Part 2: Important Aboriginal Art
27 November 2013


(c.1895 - 1976)

natural earth pigments on eucalyptus bark

82.0 x 55.5 cm

inscribed verso: artist's name and cat. Y/4 and 8

$25,000 - 35,000

Executed at Minjilang, Croker Island, Western Arnhem Land
Collection of Jerome Gould, Los Angeles
Private collection, Sydney

Catalogue text

Yirawala was a pioneer in contemporary Kuninjku art. His innovative and powerful work integrated rock art techniques with the rarrk (crosshatching) design relating to the Mardayin ceremony. The Mardayin rarrk design refers to people's spiritual identity, their ancestral lands and the ancestors who made these lands, essentially identifying people's connection to country.

Yirawala's Mardayin bark paintings are linked to ceremonial body designs, in a scale and form that inherently contain layered meanings. As a senior ceremonial leader, Yirawala had the rights to translate ceremonial knowledge and to integrate rarrk with rock art techniques.

Yirawala was one of a group of artists who were living on Minjilang (Croker Island) in Western Arnhem Land from the 1940s. Others in this group were Jimmy Midjawmidjaw (or Midjau Midau), Samuel Wagbara, Paddy Compass Namatbara and January Nangunyari Namiridali. Minjilang was an unsettled community; the influence of the mission was strong and the island was a place where, until the 1960s, Aboriginal people of socalled'mixed blood' were resettled.

In an atmosphere of uncertainty, these artists produced images of sorcery despite the attempts of the mission to ban such paintings. The artists were encouraged and commissioned to produce these works, as well as a range of other subjects from ceremonial images (such as Kunapipi Sacred Ceremony) to mimih figures, by a number of eminent anthropologists and collectors, including Ronald and Catherine Berndt, Karel Kupka and Tony Tuckson (with Stuart Scougall).

Traditionally, Aboriginal people recognise the making of magic paintings as a benevolent activity in which a loved one may be lured or an animal is painted in anticipation of success in the hunt. Sorcery images, on the other hand, were created with the express purpose of bringing harm to an individual, usually as retribution for sexual infidelity. Yirawala painted a range of these subjects, his animated figures quite distinctive from the figurative drawings of his contemporaries, although the influence of each artist on the others, working in close proximity as they were, is evident.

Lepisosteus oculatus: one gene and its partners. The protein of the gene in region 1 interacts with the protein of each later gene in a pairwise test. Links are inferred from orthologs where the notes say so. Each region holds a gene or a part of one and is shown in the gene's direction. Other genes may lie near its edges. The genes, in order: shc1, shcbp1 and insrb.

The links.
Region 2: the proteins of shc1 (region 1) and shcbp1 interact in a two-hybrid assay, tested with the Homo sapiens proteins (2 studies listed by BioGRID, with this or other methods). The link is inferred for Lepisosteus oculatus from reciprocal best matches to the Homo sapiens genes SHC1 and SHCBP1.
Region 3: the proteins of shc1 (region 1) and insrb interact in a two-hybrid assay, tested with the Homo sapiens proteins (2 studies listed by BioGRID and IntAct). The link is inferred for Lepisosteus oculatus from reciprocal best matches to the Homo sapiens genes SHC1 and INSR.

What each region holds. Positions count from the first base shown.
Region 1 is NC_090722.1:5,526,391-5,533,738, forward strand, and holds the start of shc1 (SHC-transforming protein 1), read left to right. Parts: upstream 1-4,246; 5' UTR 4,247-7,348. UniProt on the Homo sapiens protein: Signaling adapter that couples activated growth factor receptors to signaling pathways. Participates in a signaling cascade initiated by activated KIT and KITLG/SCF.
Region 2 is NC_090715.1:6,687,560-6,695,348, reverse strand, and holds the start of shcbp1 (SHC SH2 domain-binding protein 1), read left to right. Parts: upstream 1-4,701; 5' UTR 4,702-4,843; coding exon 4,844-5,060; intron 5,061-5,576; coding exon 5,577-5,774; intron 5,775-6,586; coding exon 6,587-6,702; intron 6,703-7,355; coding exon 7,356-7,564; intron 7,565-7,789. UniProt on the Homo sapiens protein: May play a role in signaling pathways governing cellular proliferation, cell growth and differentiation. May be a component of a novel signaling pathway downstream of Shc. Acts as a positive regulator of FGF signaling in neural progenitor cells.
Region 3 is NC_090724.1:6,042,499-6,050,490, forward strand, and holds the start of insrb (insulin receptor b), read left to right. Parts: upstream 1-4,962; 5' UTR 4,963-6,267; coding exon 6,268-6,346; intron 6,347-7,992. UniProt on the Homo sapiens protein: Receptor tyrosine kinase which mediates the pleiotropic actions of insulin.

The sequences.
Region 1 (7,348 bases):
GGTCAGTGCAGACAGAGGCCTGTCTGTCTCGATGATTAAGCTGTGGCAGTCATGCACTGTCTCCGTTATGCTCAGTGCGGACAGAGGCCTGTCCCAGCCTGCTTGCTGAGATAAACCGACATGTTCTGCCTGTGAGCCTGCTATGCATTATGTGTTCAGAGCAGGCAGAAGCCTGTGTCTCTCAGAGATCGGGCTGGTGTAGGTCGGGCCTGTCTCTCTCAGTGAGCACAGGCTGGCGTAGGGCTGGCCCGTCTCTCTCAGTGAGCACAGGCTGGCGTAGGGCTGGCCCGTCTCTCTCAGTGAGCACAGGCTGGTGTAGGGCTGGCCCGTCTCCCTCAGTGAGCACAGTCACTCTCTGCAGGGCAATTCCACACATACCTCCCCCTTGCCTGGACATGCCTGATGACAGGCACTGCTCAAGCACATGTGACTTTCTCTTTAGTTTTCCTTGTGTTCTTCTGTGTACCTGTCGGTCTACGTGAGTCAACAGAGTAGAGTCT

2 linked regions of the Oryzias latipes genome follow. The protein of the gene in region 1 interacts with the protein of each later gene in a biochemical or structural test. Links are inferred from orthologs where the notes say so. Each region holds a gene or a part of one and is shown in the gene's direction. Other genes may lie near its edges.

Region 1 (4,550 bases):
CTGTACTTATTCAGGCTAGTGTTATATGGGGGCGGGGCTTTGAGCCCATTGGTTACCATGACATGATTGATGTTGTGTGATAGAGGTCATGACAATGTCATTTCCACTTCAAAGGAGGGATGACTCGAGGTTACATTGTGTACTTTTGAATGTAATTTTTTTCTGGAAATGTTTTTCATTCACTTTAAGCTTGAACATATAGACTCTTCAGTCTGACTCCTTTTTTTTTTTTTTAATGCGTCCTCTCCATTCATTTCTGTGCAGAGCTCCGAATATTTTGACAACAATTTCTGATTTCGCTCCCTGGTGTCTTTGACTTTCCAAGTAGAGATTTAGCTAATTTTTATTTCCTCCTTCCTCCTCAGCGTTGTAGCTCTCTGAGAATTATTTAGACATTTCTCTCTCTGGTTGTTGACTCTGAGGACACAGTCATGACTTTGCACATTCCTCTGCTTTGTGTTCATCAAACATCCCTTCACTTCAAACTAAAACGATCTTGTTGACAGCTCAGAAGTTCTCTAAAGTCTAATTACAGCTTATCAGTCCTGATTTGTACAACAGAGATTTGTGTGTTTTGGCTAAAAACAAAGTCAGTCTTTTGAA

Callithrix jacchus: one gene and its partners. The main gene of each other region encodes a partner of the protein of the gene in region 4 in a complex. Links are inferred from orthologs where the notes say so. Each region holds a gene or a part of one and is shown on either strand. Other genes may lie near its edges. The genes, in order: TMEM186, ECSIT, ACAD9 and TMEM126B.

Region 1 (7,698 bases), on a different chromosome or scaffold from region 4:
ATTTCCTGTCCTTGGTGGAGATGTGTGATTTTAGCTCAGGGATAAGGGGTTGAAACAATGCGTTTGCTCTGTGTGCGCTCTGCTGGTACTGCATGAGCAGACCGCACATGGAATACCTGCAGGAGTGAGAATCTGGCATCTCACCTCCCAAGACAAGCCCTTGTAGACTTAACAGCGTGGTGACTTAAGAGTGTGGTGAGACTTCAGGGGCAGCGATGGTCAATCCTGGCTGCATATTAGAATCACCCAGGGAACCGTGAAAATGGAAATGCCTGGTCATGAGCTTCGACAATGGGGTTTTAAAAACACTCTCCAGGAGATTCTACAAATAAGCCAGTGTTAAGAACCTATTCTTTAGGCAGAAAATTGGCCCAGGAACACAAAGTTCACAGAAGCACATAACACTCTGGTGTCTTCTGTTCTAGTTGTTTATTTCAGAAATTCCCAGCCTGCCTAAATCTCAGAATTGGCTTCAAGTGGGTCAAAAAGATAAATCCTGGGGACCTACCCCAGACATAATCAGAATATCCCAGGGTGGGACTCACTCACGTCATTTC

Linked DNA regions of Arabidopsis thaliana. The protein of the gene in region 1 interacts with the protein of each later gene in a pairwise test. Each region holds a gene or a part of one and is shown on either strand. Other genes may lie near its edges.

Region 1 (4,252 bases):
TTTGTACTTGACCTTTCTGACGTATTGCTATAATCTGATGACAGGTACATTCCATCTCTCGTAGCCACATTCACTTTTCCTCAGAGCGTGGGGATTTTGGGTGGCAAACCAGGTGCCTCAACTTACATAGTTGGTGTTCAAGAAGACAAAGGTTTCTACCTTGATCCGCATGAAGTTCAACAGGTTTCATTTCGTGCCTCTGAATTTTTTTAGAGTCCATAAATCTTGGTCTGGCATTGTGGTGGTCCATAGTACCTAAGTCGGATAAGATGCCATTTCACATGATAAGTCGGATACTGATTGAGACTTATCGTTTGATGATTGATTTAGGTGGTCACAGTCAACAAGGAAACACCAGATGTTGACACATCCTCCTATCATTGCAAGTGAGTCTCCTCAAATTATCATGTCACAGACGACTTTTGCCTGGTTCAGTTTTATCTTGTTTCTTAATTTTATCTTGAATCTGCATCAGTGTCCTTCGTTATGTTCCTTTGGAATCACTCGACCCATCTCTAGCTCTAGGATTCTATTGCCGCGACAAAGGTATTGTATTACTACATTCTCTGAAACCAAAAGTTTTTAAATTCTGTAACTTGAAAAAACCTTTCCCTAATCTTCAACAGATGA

The salient features of Yirawala's figures are the distinctive profiles of the heads, the gesture and animation of the body and the complex rarrk (cross hatching) infill to his figures and creatures. By the 1950s Yirawala was already an acknowledged senior ceremonial leader and bark painter. His earliest bark paintings were directly connected to the rock art of the Western Arnhem Land escarpment. However, as he grew in ceremonial status, Yirawala began to paint detailed renditions of sacred body designs from ceremonies such as the Mardayin, Lorrkon and Wubarr. Kunapipi is secret and sacred and forbidden to all uninitiated men and boys. It is performed on the men. This depiction of Kunapipi was collected by Californian businessman and graphic designer Jerome Gould in the 1960s. Gould amassed a large collection of bark paintings between the 1960s and 1980s, and over 260 paintings from Gould's collection were purchased by the Arnott's biscuit family and donated to the Museum of Contemporary Art, Sydney in 1993.